Philips Air Purifier pulls plenty of nasty polluting particles from the air
4.9Overall Score
Name: Philips Air Purifier AC3256 (Philips 3000 series) Price (RRP): $949 but great bargains if you shop around Manufacturer: Philips

The Philips Air Purifier series are very good at removing particles and pollutants from the air. So much so that during this review we have created a monster at GadgetGuy – everyone wants one!

We have been testing a Philips Air Purifier series 3000. It has made a profound difference to the office environment. Hay fever suffers rejoice!

Why do we need an air purifier?

The air we breath has a level of pollutants – it is not just good old pure air – (%) nitrogen, 78.084; oxygen,20.946; argon, 0.934; carbon dioxide, 0.033; neon, 0.0018; helium, 0.000524; methane, 0.00016; krypton, 0.000114; hydrogen 0.00005; nitrous oxide, 0.00003; and xenon, 0.0000087 anymore.

In Sydney – like any major city – the air carries pollutants. These include sulphur dioxide, carbon monoxide, nitrogen dioxide, ozone, large particulate matter (PM10) to small (PM2.5) particles. You can view this on an hourly basis at the NSW Air Quality Data website (or the equivalent site in your state).

As I write (27 November) most of the state was in the Blue – very good. Over the weekend when there were fires in Newcastle that sent air quality up to Very Poor. During the major dust storm last week, it went to Hazardous.

If you suffer asthma, hay fever, watery eyes or allergies, then the past couple of weeks would have been hell. We won’t go into these 21-century ailments suffice to say that I would not live in Beijing for all the anti-histamine in the China (and I like Beijing apart from its air).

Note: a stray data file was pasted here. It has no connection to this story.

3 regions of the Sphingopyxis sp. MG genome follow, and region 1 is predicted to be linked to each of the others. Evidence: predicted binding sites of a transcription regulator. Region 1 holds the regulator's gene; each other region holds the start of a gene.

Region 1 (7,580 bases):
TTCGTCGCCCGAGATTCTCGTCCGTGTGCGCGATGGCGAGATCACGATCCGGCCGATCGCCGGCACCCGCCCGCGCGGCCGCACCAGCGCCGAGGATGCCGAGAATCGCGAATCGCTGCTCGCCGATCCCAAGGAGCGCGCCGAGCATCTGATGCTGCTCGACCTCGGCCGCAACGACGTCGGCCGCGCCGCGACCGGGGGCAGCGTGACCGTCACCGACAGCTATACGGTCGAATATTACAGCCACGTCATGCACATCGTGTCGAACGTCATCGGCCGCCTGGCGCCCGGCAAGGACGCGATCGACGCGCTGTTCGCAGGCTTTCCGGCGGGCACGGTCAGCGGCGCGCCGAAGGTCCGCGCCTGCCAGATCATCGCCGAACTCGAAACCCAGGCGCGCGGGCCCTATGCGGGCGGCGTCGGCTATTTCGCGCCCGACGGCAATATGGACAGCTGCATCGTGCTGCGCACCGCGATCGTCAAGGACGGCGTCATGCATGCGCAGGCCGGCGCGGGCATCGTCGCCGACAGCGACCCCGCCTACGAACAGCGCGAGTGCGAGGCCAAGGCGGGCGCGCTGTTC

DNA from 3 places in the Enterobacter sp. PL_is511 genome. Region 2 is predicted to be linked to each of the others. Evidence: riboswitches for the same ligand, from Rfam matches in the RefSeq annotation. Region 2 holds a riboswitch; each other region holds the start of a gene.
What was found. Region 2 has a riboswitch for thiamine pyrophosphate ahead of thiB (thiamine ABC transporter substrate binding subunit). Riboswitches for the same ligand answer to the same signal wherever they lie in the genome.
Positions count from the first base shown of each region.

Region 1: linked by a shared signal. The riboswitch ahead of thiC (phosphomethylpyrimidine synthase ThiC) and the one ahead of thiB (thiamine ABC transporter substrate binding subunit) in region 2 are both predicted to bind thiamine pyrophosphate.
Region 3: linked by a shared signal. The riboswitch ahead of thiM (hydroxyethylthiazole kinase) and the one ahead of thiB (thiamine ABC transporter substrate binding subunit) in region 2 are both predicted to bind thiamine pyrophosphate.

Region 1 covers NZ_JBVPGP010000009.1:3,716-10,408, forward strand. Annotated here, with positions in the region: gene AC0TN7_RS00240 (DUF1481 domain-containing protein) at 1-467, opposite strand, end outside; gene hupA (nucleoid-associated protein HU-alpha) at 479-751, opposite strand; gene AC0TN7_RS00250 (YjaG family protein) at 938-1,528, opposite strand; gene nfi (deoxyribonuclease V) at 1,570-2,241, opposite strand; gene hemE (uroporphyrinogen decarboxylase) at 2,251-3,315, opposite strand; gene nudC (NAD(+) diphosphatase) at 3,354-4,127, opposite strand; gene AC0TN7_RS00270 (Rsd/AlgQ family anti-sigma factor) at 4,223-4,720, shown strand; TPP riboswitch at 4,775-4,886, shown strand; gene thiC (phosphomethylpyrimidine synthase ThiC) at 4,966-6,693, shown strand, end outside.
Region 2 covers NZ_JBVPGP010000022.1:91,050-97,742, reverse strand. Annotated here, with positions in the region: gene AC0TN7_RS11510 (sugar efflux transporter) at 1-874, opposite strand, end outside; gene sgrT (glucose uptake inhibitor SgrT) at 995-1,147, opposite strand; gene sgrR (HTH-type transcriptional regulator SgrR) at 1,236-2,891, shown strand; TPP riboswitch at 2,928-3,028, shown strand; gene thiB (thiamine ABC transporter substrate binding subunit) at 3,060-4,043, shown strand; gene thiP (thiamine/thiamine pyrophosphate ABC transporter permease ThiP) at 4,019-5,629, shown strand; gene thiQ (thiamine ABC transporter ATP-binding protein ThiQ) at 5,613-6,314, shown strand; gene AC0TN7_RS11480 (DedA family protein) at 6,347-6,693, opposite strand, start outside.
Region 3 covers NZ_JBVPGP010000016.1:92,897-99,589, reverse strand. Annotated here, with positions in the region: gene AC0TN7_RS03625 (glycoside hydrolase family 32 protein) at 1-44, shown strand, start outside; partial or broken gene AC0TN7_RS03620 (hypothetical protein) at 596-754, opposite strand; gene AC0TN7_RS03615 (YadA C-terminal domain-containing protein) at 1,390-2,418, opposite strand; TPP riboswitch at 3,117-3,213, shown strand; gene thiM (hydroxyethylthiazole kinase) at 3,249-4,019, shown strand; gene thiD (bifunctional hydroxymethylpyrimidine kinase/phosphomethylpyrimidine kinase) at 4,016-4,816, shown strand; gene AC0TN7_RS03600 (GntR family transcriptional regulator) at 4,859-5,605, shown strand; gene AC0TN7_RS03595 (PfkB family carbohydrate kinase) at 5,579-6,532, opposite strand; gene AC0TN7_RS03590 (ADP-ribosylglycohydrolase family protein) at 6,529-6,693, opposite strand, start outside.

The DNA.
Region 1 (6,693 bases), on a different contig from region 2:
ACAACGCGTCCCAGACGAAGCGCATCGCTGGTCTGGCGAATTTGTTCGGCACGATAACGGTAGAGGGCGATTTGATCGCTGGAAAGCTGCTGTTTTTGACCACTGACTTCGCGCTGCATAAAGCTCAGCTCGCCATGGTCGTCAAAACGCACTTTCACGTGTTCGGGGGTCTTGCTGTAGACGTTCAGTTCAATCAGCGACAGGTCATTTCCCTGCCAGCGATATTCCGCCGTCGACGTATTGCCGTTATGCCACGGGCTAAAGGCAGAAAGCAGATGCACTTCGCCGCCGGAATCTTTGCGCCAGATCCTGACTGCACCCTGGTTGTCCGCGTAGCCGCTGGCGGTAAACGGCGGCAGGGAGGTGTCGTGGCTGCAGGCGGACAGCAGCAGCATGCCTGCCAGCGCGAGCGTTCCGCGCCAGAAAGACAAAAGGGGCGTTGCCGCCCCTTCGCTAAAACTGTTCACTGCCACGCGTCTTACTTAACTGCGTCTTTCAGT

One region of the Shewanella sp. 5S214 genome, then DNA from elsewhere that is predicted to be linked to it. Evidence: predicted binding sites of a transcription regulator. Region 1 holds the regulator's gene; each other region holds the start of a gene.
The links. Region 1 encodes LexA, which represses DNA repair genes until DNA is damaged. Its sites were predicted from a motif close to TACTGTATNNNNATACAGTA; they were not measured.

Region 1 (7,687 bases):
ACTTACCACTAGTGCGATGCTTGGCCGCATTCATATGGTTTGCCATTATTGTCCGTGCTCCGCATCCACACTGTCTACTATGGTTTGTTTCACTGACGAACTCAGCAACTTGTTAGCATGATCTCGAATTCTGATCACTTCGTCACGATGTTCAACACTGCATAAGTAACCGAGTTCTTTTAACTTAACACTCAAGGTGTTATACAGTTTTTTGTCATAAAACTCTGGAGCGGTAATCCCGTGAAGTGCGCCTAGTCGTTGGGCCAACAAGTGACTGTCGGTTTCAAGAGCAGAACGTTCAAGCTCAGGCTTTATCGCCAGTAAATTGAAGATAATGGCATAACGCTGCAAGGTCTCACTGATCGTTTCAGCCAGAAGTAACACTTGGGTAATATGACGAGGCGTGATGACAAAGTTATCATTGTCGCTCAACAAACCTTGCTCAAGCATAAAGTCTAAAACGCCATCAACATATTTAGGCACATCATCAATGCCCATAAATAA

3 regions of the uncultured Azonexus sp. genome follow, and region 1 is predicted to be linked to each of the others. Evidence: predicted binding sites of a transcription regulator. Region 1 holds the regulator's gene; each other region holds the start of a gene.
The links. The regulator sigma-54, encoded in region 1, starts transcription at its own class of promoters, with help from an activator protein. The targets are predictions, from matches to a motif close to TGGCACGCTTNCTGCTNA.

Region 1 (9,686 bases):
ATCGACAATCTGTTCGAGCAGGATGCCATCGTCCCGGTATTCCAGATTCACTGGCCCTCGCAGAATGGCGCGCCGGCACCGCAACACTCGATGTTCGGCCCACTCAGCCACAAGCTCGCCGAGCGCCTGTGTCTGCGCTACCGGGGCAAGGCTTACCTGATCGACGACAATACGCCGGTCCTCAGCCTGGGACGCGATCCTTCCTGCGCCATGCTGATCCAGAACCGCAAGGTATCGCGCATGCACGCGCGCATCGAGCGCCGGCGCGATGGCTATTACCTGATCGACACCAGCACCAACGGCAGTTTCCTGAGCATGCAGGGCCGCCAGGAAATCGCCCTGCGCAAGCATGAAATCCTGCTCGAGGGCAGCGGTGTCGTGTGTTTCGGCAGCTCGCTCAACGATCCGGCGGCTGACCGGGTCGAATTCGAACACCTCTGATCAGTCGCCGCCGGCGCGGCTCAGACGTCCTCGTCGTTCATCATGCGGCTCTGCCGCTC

How purifiers work

Most have filters. The more expensive ones use HEPA (high-efficiency particulate air) and active carbon. Lower-cost, lower efficiency ones use paper or fabric filters.

Philips Air Purifiers

The Philips Air Purifier has a washable pre-filter to remove large particles (like in most split system air conditioners). Then an active carbon filter to remove potentially harmful gases such as TVOC (volatile organic compounds), smoke and odours. Finally, a HEPA filter removes ultra-fine particles as small as 0.002um, including allergens, dust and dust mites.

Air is drawn into the unit and comes out gently as cleaner air.

How is purifier capacity measured?

One cubic meter of air is 1,000 litres. Reputable purifier makers will quote a CADR (clean air delivery rate) in m3/hour.

How do you know a room cubic meterage? Well, it is length x depth x ceiling height. Of course, you need to consider whether that room can be enclosed (like a bedroom with a door and windows) so it is a closed ecosystem. Or if it is more open (like an open plan lounge/dining/kitchen with perhaps a hallway and stairwell to other levels), then it is an open ecosystem.

The rule is that you always over-order CADR capacity for open space and you can get away with a little less for closed spaces.

Review: Philips Air Purifier AC3256 (Philips 3000 series)

Website here

There are three Philips Air Purifier series – 2000 (for up to 70m3 rooms or 5 x 5x 3m), 3000 (up to 95m3 – 5 x 6 x 3m) and 6000 (up to 130m3 – 7 x 6 x 3) room sizes. Of course, these room sizes are nominal – the key issue is how closed the ecosystem is.

Philips quote a CADR rating on the Series 3000 of 367m3 per hour – 367,000 litres. To put that in perspective a small bedroom of 3 x 3 x 2.7m is 24.3m3 – it can turn over the air 15 times in one hour!